Special Report: Black Klansman

El Paso News

He’s the local man who fooled a hate group into accepting him as one of their own, and now, his incredible tale is headed to the big screen. 

“It’s very surreal,” Ron Stallworth told KTSM. “My wife and I periodically pinch ourselves and say, ‘Can you believe this?'”

In 1978, Stallworth—while working as a detective in Colorado Springs, Colorado—went undercover as a member of Ku Klux Klan. The Austin High School graduate posed as a white man on the phone, communicating with Klan leaders like David Duke. At KKK meetings, a white police officer would stand in for Stallworth, trying to say as little as possible.  

Over the course of seven months, Stallworth was able to gather intelligence on the Klan and thwart several crossing burnings. 

“They had to at all times believe they were communicating with one person,” he told KTSM. “Many of (the Klan members) are not the brightest bulbs in the socket. There’s a lot lacking. So they did not recognize that they were talking to one person on the phone and another person in person.”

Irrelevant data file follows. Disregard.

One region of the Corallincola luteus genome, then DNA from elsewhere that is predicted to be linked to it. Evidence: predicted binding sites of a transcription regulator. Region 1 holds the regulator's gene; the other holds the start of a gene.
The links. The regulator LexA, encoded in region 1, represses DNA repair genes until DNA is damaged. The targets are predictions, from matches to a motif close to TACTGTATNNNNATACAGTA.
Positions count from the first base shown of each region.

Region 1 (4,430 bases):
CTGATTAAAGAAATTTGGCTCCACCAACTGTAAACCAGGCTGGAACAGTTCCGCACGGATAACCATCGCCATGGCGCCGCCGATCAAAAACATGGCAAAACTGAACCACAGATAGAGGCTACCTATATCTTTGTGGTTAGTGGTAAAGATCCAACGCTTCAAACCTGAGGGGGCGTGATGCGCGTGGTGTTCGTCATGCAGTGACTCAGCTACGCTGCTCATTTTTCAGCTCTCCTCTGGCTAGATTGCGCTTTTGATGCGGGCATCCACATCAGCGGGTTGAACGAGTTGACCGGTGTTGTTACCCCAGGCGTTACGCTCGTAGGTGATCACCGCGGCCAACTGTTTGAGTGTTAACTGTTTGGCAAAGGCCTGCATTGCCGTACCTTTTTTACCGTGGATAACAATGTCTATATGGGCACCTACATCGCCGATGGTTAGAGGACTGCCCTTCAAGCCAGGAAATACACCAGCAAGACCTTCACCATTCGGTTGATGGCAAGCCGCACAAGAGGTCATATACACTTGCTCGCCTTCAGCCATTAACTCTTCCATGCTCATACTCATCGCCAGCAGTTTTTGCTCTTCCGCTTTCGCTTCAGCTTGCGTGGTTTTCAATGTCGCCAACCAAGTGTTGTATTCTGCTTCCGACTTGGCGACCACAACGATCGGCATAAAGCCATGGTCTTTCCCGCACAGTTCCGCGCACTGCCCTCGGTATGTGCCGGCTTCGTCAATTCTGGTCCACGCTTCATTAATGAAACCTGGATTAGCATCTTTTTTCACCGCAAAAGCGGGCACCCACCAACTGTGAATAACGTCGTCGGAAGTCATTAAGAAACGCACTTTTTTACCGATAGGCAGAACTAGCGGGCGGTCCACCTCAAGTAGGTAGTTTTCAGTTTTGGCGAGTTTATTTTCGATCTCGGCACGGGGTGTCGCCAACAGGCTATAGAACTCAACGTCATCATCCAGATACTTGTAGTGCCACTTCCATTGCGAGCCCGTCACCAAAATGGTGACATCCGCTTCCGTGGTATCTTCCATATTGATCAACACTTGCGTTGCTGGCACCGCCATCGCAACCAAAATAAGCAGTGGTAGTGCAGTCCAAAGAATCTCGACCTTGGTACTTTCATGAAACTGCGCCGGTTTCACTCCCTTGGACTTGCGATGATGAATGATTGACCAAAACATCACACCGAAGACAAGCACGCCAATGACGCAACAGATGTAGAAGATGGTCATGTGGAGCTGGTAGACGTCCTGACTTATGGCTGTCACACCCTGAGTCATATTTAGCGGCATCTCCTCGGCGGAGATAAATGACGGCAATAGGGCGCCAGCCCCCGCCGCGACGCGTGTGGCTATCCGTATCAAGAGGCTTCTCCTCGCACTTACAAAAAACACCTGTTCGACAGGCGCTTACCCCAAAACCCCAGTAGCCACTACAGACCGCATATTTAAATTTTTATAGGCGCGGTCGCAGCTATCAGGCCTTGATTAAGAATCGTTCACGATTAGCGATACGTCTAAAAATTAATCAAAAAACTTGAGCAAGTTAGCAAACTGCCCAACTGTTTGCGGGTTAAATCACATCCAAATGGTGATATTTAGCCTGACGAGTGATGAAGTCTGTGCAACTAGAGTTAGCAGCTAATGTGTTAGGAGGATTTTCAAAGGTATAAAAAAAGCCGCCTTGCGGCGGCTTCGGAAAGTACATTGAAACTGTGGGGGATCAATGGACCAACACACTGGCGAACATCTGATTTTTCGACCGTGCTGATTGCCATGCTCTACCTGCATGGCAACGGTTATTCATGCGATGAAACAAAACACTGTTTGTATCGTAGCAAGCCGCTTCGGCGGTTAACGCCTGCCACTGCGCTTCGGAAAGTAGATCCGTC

Acclaimed filmmaker Spike Lee is currently directing a film based on Stallworth’s 2014 book “Black Klansman.” The project is being produced by Jordan Peele, director of the Oscar-nominated film “Get Out.”

The film will star John David Washington (son of Denzel Washington) as Stallworth, “Stars Wars” actor Adam Driver as his white counterpart, and “That 70s Show” star Topher Grace as a white supremacist.  A release date is expected for later this year, in time for Academy Awards consideration. 

“It’s only right that this movie gets made,” Stallworth’s wife Patsy Terrazas-Stallworth told KTSM. “And if it touches just one person, then he’s succeeded.”

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